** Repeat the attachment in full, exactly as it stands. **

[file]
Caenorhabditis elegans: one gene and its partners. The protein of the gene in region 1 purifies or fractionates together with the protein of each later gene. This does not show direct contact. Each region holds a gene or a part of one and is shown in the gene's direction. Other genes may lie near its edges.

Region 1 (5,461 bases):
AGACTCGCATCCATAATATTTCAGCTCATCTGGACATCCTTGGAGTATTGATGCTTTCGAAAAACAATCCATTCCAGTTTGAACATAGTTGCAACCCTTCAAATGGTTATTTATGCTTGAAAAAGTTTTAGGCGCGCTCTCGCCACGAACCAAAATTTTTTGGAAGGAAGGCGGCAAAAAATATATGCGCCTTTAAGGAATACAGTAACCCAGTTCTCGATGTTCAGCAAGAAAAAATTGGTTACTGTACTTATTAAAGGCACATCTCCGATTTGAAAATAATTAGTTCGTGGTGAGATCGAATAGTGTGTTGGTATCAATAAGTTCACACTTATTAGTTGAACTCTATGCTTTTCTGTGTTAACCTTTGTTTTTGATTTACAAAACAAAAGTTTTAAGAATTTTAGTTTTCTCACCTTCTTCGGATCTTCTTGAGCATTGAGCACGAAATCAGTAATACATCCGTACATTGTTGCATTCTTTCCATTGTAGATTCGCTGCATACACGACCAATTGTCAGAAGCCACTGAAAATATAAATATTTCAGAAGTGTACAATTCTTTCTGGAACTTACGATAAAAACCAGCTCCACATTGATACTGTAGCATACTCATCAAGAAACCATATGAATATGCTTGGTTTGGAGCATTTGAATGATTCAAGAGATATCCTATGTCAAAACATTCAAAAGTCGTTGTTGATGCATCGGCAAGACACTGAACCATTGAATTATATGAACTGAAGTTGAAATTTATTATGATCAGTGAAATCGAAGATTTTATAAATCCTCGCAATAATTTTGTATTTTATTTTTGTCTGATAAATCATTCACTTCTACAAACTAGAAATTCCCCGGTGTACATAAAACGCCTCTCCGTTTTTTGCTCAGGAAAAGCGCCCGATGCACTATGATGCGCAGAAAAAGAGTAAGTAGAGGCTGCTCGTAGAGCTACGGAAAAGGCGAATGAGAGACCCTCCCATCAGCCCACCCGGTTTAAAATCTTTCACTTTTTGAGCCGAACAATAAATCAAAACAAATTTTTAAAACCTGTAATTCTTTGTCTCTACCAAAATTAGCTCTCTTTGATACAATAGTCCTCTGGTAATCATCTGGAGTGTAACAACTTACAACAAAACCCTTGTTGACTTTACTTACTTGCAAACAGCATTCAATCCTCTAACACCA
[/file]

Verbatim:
Caenorhabditis elegans: one gene and its partners. The protein of the gene in region 1 purifies or fractionates together with the protein of each later gene. This does not show direct contact. Each region holds a gene or a part of one and is shown in the gene's direction. Other genes may lie near its edges.

Region 1 (5,461 bases):
AGACTCGCATCCATAATATTTCAGCTCATCTGGACATCCTTGGAGTATTGATGCTTTCGAAAAACAATCCATTCCAGTTTGAACATAGTTGCAACCCTTCAAATGGTTATTTATGCTTGAAAAAGTTTTAGGCGCGCTCTCGCCACGAACCAAAATTTTTTGGAAGGAAGGCGGCAAAAAATATATGCGCCTTTAAGGAATACAGTAACCCAGTTCTCGATGTTCAGCAAGAAAAAATTGGTTACTGTACTTATTAAAGGCACATCTCCGATTTGAAAATAATTAGTTCGTGGTGAGATCGAATAGTGTGTTGGTATCAATAAGTTCACACTTATTAGTTGAACTCTATGCTTTTCTGTGTTAACCTTTGTTTTTGATTTACAAAACAAAAGTTTTAAGAATTTTAGTTTTCTCACCTTCTTCGGATCTTCTTGAGCATTGAGCACGAAATCAGTAATACATCCGTACATTGTTGCATTCTTTCCATTGTAGATTCGCTGCATACACGACCAATTGTCAGAAGCCACTGAAAATATAAATATTTCAGAAGTGTACAATTCTTTCTGGAACTTACGATAAAAACCAGCTCCACATTGATACTGTAGCATACTCATCAAGAAACCATATGAATATGCTTGGTTTGGAGCATTTGAATGATTCAAGAGATATCCTATGTCAAAACATTCAAAAGTCGTTGTTGATGCATCGGCAAGACACTGAACCATTGAATTATATGAACTGAAGTTGAAATTTATTATGATCAGTGAAATCGAAGATTTTATAAATCCTCGCAATAATTTTGTATTTTATTTTTGTCTGATAAATCATTCACTTCTACAAACTAGAAATTCCCCGGTGTACATAAAACGCCTCTCCGTTTTTTGCTCAGGAAAAGCGCCCGATGCACTATGATGCGCAGAAAAAGAGTAAGTAGAGGCTGCTCGTAGAGCTACGGAAAAGGCGAATGAGAGACCCTCCCATCAGCCCACCCGGTTTAAAATCTTTCACTTTTTGAGCCGAACAATAAATCAAAACAAATTTTTAAAACCTGTAATTCTTTGTCTCTACCAAAATTAGCTCTCTTTGATACAATAGTCCTCTGGTAATCATCTGGAGTGTAACAACTTACAACAAAACCCTTGTTGACTTTACTTACTTGCAAACAGCATTCAATCCTCTAACACCA